Editors should adhere to high standards of ethical treatment of all authors in arriving at a responsible and objective decision about publication. An editor should withdraw from any editorial duties that would involve a personal, commercial, or professional conflict of interest. An editor should also avoid any misuse of their privileged position or of information received as part of their editorial duties to influence the handling of their own papers, or those of colleagues, students, or personal acquaintances. Certainly no information received in confidence should ever be used in the editor’s own work.
It is recommended that journals publishing mathematics should make clear their policy and practices for handling submissions. In particular, an editor or publisher should acknowledge receipt of a manuscript. A publisher should ensure that the progress of consideration of a submitted manuscript is monitored, and seek diligently to avoid excessive delays in either the refereeing of a paper or the decision process. The publisher must obtain consent to publish either from one author acting on behalf of all authors, or from all authors.
The date of submission of, and the date of any significant changes to, a manuscript should be published; this is important, in particular, in cases of disputes concerning priority.
Publishers have an obligation to present mathematical papers and books in a clear and precise format, and they should ensure that the mathematical symbols, words, and sentences that are used in the published work are clear and are not a barrier to understanding. It is misconduct on the part of publishers merely to reproduce without improvement submitted manuscripts that are badly written or presented.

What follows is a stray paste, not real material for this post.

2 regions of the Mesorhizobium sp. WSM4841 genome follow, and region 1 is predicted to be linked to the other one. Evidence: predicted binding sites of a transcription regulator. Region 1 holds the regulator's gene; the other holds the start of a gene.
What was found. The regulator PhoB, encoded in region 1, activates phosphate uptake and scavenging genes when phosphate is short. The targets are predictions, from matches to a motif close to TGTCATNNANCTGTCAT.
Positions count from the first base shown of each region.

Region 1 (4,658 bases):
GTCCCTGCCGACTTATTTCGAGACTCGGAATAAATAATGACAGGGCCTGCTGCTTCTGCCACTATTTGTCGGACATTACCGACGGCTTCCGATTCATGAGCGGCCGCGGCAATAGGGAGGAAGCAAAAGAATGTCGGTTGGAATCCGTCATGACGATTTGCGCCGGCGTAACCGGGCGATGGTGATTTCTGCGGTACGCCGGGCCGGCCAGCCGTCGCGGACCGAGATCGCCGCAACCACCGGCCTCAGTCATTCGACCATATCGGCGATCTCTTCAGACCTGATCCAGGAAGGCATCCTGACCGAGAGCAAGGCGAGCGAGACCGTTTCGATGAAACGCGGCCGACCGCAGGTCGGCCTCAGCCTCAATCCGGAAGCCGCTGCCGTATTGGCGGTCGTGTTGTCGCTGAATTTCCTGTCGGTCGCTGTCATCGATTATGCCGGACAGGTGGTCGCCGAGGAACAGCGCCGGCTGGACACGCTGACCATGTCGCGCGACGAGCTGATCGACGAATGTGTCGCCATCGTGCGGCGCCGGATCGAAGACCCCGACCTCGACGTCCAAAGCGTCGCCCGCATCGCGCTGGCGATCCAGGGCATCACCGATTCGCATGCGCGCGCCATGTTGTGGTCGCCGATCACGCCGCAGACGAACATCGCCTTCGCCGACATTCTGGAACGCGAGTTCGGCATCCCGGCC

Editors and publishers should consider carefully and make objective judgements about the acceptance of submitted manuscripts. Normally this will be on the basis of reports from appropriate referees, but the Committee recognises that it will sometimes be clear to editors that a submitted manuscript is considerably below the standards of the journal, or not in an appropriate subject area, and can therefore be rejected without submission to referees; in this case, the authors should be courteously informed of this rejection in a timely and reasoned manner.
The editors should inform potential authors of decisions taken in a courteous and timely manner, always passing on constructive criticism and information provided by the referees. Editors may decide that it is appropriate that certain comments provided by the referees should be confidential to the Editorial Board, and not passed on verbatim to the authors.
An author may communicate to the editors the information that a mathematical statement or an attribution in his or her published article is incorrect. In the case where this information is significant, it is recommended that the editors publish a correction or retraction, preferably written by the original author.